Ansel Adams grew up as a shy child, as many artists were. He didn’t fit in at school, and so he was home schooled by his parents. As a result he didn’t have many friends.
Adams found solace exploring the wilderness areas that surround San Francisco. Like the towering edifices of Yosemite, Ansel Adams’ photos were larger than life, he wanted each photo to be printed big as possible, on good paper, and displayed under gallery quality lighting. As well as being a famous photographer, Ansel Adams was an environmentalist.
On one of his early trips to Yosemite, Adams took a Box Brownie camera. There, he used his camera to express his awe of the towering sequoias, the giant redwoods, and the monolithic rock faces.
Adam’s art led him to give his life to conservation and preservation of the American wilderness.
Minimalism and Majesty
Adams experimented with “pictorialism”, such as using soft focus lenses and hand coloring techniques. But he abandoned pictorialism for a more realistic approach with the belief of staying true to nature.
As a nature photographer Adams favored minimalism, black and white, and back to front sharpness. Although his images were high contrast he was careful to faithfully reproduce the tones in the scene. He created a system called the zone system where all the tones in a scene fell within 11 different tones of blacks, greys and whites. The intention of the zone system was so he could determine the optimal exposure to correctly render a scene on a negative and in print.
Adams imposed strict technical and creative, guidelines in his art. He found artistic expression by being true to nature. He had a range of techniques to bring grandeur and drama to his photos. Such as using dramatic natural lighting and using techniques like putting a red filter over the lens to darken a blue sky.
Ansel Adams has used his photographic skill for advocacy. For the advancement of the conservation movement in the United States. Becoming a nature photographer was his way to help conserve the wilderness.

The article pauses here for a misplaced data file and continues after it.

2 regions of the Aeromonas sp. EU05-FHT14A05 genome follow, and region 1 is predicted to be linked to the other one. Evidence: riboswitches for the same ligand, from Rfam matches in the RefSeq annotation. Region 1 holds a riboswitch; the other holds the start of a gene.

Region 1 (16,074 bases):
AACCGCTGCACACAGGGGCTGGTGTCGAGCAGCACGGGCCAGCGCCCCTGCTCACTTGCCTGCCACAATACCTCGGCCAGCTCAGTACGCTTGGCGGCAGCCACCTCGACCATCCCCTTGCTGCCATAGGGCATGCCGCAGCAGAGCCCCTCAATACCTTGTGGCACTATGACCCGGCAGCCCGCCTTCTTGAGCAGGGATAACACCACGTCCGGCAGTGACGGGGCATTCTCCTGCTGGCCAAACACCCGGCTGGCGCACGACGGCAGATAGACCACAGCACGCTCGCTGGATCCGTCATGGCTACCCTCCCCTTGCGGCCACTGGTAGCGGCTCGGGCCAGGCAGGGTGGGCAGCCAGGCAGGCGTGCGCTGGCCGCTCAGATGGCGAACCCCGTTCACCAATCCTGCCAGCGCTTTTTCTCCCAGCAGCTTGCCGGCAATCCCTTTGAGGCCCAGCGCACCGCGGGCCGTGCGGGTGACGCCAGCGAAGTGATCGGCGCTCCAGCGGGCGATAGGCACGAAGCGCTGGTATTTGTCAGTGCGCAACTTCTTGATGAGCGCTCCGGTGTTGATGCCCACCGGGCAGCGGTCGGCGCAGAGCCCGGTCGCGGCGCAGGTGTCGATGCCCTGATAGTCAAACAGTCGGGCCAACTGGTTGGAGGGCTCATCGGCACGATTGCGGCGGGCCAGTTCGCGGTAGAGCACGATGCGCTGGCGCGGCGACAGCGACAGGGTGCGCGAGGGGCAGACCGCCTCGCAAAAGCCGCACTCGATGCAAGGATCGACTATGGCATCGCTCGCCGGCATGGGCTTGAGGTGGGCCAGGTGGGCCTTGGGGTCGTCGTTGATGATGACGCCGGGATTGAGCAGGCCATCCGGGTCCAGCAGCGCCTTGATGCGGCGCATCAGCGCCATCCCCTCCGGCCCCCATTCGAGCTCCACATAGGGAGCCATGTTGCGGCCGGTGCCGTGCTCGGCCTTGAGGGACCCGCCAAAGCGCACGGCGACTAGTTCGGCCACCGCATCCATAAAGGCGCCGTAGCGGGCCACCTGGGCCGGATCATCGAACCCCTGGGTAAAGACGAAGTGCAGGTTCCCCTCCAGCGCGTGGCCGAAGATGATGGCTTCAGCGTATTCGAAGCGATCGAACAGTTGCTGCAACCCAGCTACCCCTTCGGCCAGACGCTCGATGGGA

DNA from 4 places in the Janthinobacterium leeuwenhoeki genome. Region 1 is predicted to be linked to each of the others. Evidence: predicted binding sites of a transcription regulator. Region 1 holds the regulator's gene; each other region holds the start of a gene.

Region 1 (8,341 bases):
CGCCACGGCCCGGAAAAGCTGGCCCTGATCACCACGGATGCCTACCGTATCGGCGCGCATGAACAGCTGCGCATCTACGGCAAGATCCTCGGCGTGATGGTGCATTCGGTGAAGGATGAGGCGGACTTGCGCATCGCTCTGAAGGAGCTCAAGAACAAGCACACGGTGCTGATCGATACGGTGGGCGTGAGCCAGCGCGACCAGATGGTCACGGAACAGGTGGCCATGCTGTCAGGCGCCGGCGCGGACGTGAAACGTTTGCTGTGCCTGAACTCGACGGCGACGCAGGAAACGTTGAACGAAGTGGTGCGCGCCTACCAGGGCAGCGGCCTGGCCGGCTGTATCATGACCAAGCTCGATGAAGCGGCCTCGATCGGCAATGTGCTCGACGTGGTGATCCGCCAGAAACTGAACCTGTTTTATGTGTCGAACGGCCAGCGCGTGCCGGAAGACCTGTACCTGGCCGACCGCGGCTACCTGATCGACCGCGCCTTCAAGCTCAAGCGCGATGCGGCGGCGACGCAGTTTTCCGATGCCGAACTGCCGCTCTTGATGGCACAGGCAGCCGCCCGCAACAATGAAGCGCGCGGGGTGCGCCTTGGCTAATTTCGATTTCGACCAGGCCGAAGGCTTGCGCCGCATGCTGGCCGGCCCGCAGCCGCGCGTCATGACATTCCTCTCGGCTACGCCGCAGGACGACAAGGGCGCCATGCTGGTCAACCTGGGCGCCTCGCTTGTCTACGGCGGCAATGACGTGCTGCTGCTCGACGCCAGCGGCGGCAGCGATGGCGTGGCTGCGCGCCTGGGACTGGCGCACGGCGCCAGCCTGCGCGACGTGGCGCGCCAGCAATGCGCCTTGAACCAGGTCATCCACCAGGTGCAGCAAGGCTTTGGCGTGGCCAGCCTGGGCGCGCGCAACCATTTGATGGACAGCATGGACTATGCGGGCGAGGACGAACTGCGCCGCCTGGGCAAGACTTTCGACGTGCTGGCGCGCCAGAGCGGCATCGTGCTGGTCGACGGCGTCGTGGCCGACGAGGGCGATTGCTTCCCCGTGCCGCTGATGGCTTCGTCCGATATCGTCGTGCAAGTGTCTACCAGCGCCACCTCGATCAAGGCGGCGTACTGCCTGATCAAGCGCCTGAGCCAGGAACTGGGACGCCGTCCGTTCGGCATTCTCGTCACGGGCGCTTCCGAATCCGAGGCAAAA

Documentary photographer Henri Cartier-Bresson was born in 1902 to wealthy parents. He had a privileged upbringing living in the upper class areas of Paris. Despite his privilege he embraced a bohemian lifestyle style and supported such ideals as Communism. He loved the spontaneity of life, to “…capture life on the run”.
Freed by 35mm
Cartier-Bresson studied fine art and painting where he learnt about artistic form and composition. His main area of interest was surrealism. But, feeling that he couldn’t completely express himself through painting, he gave up. An introduction to photography and the new easy to use 35mm format gave him freedom. He could create art on the move. He found freedom in being able to change his composition by a turn of the wrist, a bend of the knee or a step to the side.
At some point in his early career he struck up a friendship with famous photojournalist, Robert Capa. Capa himself is one of the world’s most iconic photographers. Capa convinced Cartier-Bresson to give up on surrealism and pursue news photography which was a new industry in the 1930’s. So Cartier-Bresson made the switch from surrealism to become a documentary photographer.
Cartier-Bresson’s understanding of art, surrealism and photojournalism blended together. This helped him create an uncanny ability to tell a story within one frame, an essential asset to tell a story for news media.
The Decisive Moment
Cartier-Bresson defined his technique as the “decisive moment”. It is a moment of peak action. In his own words “ If you seize a fleeting moment when form, line, light and content are arranged perfectly within the frame, then a single picture becomes a story in itself. The Decisive Moment of that particular time”
The Decisive Moment had a major influence in photography. Such as reportage photography and wedding photography. Wedding photographers often use his techniques to tell the story of the day. To capture those special moments that happen so fast that they unnoticed, but are captured perfectly in one frame.